Just as highways, once built, never freakiní disappear, suburban dwellers once stung by oil price surges will keep driving like theyíre undergoing torture ó as if they canít remove the maddening cranial implant until they have arrived at the tippy top of the master-planned delivery system known as 281.
They dance around on city lanes like opiate molecules bubbling up carotid arteries seeking that crowning ďpleasure centerĒ in the sky. Once loosed upon the freeways, all that jittering and tailgating in the quest for a few minutes more primetime-television-enhanced oblivion may be irritating to the rest of us, but, hey, itís not killing anyone.
Or not many anyones, anyway.
A recent Department of Transportation study found that itís not speeders out there creating chaos on the blacktop ó itís people driving off the road. People sleeping. People having heart attacks. Stupid stuff.
After that, blame the cell phone users (and mobile meditators) who refuse to pass the bleary-headed bluehairs, compounding the left-hand laneís lethargy.
And while thoughts of a world of hopped-up piston pushers bends the throttle in each of our hearts to the far side of reverie, there are a number of factors that suggest even if we could eliminate the bad drivers, daydreamers, phone talkers, and foggy old folks, we wouldnít be able to enjoy a high-octane existence for long.
Americans drive more than any other nationality. Nationally, youíll find several Texas cities (including Alamo City) at the top of that list. And, though I hate to break it like this, itís those long road miles that create our daydreamers, sleeping drivers, and foggy old folks, though at varying rates of return. Itís built into the system. (I wonít even allow myself the pleasure of preening over declining global oil supplies / clean-water spoiling run-off from our roadways / heat, exhaust, sickness, death curling from the machineís tailpipe, and the like.)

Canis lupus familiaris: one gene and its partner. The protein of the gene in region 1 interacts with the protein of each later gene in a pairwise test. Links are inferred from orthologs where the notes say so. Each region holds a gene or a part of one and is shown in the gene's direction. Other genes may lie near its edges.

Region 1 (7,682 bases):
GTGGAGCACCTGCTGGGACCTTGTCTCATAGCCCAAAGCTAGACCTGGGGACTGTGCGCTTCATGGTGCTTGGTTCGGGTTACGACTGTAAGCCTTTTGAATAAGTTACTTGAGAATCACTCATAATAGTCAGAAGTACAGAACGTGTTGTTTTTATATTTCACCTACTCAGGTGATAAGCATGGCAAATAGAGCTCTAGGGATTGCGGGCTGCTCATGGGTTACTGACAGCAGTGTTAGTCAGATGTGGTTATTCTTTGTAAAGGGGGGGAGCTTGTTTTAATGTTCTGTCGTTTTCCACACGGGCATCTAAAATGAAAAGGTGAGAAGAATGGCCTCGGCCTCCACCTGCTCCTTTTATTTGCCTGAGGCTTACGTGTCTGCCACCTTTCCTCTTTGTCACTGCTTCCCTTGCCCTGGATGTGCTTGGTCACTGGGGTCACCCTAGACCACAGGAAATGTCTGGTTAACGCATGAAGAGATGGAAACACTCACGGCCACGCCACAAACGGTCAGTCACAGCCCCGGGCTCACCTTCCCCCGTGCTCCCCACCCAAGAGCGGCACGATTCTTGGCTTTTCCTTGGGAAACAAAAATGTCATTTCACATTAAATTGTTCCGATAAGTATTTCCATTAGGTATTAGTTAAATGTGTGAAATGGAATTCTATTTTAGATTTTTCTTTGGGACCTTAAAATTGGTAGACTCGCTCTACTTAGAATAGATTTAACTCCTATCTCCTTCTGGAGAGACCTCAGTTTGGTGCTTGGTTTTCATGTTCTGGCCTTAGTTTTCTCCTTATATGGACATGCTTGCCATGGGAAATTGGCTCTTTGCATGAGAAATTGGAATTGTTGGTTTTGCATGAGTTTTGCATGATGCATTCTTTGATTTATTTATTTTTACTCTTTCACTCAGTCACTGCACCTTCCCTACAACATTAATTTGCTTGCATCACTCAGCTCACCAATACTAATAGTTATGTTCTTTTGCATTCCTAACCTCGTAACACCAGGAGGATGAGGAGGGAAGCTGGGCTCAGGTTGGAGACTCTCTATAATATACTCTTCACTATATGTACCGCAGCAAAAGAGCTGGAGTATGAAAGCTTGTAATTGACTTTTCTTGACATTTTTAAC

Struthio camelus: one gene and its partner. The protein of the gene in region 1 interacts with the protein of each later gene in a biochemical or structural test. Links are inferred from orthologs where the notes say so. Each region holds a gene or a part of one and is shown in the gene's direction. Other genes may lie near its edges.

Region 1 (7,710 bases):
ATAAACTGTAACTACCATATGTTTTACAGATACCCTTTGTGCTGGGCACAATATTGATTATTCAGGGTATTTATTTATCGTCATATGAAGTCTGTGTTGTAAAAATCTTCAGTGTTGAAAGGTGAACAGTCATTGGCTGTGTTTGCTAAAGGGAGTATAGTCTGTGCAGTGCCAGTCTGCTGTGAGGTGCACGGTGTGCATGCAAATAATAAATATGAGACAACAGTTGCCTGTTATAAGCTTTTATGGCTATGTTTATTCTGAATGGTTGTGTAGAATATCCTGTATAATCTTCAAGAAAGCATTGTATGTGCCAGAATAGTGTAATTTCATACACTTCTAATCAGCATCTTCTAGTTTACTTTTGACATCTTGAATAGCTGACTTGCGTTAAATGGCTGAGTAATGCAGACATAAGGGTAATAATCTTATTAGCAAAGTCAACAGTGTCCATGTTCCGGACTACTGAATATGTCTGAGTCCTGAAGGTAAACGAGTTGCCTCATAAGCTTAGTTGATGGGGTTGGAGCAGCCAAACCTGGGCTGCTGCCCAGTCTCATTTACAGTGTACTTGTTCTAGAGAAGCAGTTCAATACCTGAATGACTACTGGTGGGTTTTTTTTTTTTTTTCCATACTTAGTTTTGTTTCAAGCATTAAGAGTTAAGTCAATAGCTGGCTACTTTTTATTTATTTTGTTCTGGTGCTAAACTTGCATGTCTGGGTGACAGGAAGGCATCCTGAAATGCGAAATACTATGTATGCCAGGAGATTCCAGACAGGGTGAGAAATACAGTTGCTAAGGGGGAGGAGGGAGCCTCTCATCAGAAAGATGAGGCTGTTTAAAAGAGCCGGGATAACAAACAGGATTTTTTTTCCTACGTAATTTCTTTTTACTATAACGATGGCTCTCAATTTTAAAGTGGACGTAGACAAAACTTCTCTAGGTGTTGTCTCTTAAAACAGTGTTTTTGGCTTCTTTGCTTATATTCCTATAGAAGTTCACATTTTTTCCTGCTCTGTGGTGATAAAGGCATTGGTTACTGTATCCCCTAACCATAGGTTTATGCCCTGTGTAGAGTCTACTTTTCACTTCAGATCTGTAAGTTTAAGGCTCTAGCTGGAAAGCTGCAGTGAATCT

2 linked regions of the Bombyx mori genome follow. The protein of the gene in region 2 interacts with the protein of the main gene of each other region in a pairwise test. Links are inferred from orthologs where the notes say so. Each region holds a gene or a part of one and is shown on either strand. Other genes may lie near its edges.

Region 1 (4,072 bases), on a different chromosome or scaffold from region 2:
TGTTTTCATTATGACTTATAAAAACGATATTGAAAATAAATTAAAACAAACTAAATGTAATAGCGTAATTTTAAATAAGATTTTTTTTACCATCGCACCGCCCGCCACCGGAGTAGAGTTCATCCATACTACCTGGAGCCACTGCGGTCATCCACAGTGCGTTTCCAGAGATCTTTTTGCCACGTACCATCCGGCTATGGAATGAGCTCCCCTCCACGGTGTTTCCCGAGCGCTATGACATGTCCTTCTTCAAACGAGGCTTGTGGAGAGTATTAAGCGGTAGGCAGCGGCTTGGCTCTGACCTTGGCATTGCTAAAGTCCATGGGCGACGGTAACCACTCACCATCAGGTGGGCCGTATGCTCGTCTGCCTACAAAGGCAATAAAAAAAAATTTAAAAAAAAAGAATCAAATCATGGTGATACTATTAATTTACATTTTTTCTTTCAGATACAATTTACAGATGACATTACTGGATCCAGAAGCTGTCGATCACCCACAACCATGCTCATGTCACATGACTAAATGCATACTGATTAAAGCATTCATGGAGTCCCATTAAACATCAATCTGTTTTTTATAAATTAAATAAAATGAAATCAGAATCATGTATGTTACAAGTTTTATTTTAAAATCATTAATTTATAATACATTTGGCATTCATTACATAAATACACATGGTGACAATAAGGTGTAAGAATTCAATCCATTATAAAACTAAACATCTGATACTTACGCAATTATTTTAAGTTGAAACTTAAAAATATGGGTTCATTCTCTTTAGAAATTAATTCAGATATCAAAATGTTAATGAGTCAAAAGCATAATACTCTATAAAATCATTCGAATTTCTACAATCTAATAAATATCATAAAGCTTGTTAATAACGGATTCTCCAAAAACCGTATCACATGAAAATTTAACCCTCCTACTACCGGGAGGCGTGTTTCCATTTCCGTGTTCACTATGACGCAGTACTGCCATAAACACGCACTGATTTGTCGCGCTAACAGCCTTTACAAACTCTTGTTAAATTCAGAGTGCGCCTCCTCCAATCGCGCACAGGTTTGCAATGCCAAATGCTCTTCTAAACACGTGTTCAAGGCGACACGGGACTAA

But thereís a partial-though-unlikely solution: driverless cars. Youíve seen them on NOVA. Youíve read about them in Popular Mechanics. Now you can enjoy the unobstructed view through the windshield right here in San Antonio, all courtesy of the Southwest Research Institute.
I donít know where all this is leading. I just know: You can take away our right to marry children. You can put a limit on the speeds we drive our child brides over the rabbit humps of the Hill Country. You can even stop us from smoking cigarettes and downing bottles of whiskey with our child brides as we shimmy on and off the pavement back on Cemetery Road. But you (you, over there, faceless bureaucrat!) will never stop us from shifting into low gear as we twist our tires around an oil-stained hairpin turn with our headlights out as we spill our liquor on our child bride, swallow a mouthful of vomit, push our tongue into her ear, and race into the on-coming set of high-set halogen bulbs.
Or I donít think you will. Though you probably have some sort of moral obligation to try.
So, anyway, if you want to watch the driverless vehicle promo video, jes click it.